Bertelsmann takes Barnes stake

In a surprise move, barnesandnoble.com postpones its IPO and allows Bertelsmann to take a 50 percent stake in it instead.

Dawn Kawamoto Former Staff writer, CNET News
Dawn Kawamoto covered enterprise security and financial news relating to technology for CNET News.
Dawn Kawamoto
2 min read
In a surprise move, Barnes & Noble today announced that it would postpone IPO plans for its online book retailing site and allow German publishing giant Bertelsmann to take a 50 percent stake in it instead.

Under the terms of the deal, Bertelsmann will pay book giant Barnes & Noble $200 million for its stake in the barnesandnoble.com joint venture. In return, Bertelsmann apparently will have an outlet for selling books in the United States.

Bertelsmann still plans to launch its BooksOnline service in several European countries next month.

The deal also calls for both companies to contribute $100 million in capital to the joint venture.

"[The deal] makes life easier for Barnesandnoble.com because it's easier to operate as a private company," said Lise Buyer, director at Credit Suisse First Boston. Buyer said she expects Barnesandnoble.com, like most Internet companies with new capital, to spend the funds on market development and advertising.

"This gives Barnes & Noble a powerful strategic partner and significantly reduces the financial losses that the .com subsidiary would have generated," said Christopher Vroom, managing director for BT Alex Brown. "The risk-sharing will allow both companies to invest more aggressively and should bring about more aggressive international expansion."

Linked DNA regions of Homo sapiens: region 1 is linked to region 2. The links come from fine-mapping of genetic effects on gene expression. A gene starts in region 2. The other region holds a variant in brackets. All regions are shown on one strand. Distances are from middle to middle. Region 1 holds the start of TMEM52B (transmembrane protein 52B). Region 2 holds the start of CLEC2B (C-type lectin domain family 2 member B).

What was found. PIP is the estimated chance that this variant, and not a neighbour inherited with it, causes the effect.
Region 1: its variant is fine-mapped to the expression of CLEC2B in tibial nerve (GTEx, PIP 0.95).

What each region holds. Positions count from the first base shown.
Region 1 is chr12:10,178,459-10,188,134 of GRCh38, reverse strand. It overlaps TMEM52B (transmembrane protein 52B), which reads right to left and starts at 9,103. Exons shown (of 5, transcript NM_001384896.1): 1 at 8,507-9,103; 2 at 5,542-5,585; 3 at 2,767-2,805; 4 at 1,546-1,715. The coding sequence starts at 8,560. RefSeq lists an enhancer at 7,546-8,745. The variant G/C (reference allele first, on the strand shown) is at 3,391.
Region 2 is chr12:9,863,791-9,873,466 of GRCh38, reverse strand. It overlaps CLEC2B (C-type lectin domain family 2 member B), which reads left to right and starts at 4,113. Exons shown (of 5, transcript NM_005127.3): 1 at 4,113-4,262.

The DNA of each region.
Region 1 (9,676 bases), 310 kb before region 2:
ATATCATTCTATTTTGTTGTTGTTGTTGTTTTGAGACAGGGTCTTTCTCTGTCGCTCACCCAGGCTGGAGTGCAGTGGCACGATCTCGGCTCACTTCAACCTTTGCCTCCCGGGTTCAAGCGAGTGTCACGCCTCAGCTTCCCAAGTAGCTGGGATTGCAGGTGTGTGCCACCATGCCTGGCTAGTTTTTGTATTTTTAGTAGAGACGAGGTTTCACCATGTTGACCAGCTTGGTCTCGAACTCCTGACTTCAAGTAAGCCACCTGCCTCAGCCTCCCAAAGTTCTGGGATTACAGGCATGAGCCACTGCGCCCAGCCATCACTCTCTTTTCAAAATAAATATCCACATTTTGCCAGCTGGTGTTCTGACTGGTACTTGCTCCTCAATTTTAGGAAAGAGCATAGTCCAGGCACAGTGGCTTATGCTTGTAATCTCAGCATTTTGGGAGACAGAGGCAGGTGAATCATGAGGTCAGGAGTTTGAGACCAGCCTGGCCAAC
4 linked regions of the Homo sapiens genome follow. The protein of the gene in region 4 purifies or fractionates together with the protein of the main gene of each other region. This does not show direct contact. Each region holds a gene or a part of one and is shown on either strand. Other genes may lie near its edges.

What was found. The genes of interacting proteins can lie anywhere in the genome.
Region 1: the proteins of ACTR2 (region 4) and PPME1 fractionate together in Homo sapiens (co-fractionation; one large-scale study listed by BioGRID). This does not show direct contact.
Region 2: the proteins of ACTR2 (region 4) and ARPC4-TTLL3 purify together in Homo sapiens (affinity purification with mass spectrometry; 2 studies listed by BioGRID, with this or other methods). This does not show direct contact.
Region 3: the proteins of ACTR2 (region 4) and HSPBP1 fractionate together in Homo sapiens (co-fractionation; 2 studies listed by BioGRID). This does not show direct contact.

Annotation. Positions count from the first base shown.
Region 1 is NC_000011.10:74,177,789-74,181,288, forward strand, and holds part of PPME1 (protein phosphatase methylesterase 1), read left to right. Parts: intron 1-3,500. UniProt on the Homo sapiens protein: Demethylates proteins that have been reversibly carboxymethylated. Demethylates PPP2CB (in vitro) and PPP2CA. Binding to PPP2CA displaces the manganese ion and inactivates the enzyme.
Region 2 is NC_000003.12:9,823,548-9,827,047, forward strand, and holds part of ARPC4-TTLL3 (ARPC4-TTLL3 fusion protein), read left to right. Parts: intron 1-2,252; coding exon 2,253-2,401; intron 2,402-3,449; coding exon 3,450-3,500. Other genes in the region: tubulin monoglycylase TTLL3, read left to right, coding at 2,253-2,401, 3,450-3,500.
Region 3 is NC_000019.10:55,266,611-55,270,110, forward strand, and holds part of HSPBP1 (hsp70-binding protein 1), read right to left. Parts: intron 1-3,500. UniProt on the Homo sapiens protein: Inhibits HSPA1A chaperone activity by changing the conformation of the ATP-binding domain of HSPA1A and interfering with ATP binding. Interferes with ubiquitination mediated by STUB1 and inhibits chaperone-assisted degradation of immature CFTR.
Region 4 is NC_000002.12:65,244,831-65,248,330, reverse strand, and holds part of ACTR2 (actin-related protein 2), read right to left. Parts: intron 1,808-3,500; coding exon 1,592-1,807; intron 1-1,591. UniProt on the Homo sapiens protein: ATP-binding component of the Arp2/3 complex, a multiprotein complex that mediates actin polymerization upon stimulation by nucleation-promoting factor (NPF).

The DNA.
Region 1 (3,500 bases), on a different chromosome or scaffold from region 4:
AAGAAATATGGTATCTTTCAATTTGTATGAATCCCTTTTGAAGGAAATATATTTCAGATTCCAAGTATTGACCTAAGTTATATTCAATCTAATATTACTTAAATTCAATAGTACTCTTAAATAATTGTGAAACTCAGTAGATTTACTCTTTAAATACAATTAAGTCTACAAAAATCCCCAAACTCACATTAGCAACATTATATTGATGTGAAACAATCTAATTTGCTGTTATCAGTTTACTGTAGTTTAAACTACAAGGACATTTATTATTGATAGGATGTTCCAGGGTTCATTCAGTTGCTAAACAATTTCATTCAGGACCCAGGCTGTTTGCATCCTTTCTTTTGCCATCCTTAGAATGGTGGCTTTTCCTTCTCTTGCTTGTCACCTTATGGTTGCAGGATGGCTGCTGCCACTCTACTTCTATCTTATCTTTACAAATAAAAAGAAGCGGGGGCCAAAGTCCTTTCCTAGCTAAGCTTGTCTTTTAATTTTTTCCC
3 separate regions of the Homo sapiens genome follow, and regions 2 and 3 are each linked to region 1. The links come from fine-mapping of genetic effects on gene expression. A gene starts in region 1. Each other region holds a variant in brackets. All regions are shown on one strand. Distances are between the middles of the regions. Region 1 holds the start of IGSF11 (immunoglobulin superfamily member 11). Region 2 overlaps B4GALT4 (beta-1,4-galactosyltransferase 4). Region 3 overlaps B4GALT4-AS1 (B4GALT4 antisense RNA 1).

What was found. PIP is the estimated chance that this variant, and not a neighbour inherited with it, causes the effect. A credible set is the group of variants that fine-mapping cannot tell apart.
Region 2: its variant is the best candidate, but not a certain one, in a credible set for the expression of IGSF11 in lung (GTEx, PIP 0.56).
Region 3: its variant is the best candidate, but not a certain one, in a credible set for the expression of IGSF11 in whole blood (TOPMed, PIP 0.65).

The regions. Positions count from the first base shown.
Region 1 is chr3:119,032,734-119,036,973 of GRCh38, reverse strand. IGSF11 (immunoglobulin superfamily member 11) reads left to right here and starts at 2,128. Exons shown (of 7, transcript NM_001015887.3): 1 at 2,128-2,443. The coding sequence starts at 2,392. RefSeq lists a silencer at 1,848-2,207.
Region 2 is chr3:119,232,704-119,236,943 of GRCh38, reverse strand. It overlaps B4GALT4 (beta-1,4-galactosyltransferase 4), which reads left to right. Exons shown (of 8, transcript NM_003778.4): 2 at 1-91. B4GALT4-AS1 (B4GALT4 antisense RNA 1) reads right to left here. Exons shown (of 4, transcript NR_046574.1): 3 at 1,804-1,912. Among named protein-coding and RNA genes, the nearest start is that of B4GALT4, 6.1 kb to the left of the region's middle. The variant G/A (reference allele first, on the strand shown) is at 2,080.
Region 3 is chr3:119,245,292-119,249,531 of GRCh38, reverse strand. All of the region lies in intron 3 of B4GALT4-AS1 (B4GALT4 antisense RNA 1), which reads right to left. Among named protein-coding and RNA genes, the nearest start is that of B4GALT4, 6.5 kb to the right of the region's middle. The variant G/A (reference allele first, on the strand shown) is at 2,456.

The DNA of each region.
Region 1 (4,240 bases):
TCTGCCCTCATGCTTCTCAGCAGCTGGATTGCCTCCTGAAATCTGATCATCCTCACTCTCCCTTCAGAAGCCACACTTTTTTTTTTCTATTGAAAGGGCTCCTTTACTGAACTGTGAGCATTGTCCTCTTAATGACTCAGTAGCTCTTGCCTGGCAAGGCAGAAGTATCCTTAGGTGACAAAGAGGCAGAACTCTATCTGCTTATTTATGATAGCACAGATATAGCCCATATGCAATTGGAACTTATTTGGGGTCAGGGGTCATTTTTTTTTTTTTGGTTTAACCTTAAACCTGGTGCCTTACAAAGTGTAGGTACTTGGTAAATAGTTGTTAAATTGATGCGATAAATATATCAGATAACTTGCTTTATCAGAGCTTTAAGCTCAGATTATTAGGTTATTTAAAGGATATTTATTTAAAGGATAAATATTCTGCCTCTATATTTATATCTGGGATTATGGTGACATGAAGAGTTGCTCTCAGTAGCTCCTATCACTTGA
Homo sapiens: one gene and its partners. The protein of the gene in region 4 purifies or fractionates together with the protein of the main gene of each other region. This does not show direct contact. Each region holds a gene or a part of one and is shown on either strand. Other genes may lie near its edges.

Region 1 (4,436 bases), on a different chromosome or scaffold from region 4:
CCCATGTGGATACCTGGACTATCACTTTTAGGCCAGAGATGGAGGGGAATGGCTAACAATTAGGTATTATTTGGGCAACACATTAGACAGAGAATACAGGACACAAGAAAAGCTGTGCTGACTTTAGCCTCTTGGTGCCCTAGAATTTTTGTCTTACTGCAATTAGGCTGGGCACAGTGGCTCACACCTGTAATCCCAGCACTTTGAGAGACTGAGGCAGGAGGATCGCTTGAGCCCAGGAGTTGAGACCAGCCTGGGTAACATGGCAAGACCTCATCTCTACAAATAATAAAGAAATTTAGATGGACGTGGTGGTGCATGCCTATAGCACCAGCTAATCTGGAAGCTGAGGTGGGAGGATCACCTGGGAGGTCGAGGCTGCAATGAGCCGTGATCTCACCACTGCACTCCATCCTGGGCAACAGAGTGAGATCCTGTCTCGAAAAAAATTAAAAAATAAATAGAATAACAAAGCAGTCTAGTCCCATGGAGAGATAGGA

Analysts don't expect Amazon to be supplanted as the market leader anytime soon, however.

"Amazon remains the undisputed leader in the business," Vroom said. "But it does make for a much more interesting competitive landscape."

Others said the deal with the German publishing giant actually could help solidify publisher support behind Amazon.

"Other publishers will presumably be nervous about what kind of promotion they will get on the Barnesandnoble.com site," First Boston's Buyer said. "If I'm another publisher I have a great deal of incentive to make sure Amazon stays healthy."

Barnesandnoble.com, launched in May of 1997, has become one of the 25 fastest-growing Web sites in the world and is the sixth-largest e-commerce Web site, according to Media Metrix. The site has had more than 700,000 customers and generated $22 million in revenues for the six-month period ending August 1.

"We are delighted to enter this exciting new phase of our e-commerce expansion with a partner of Bertelsmann's stature," Leonard Riggio, chairman and CEO of Barnes & Noble, said in a statement. "Their extensive expertise in direct marketing and preeminent position as a media company will strengthen our capital structure, enhance the quality of our offering, and, most profoundly, provide barnesandnoble.com with immediate access to global markets."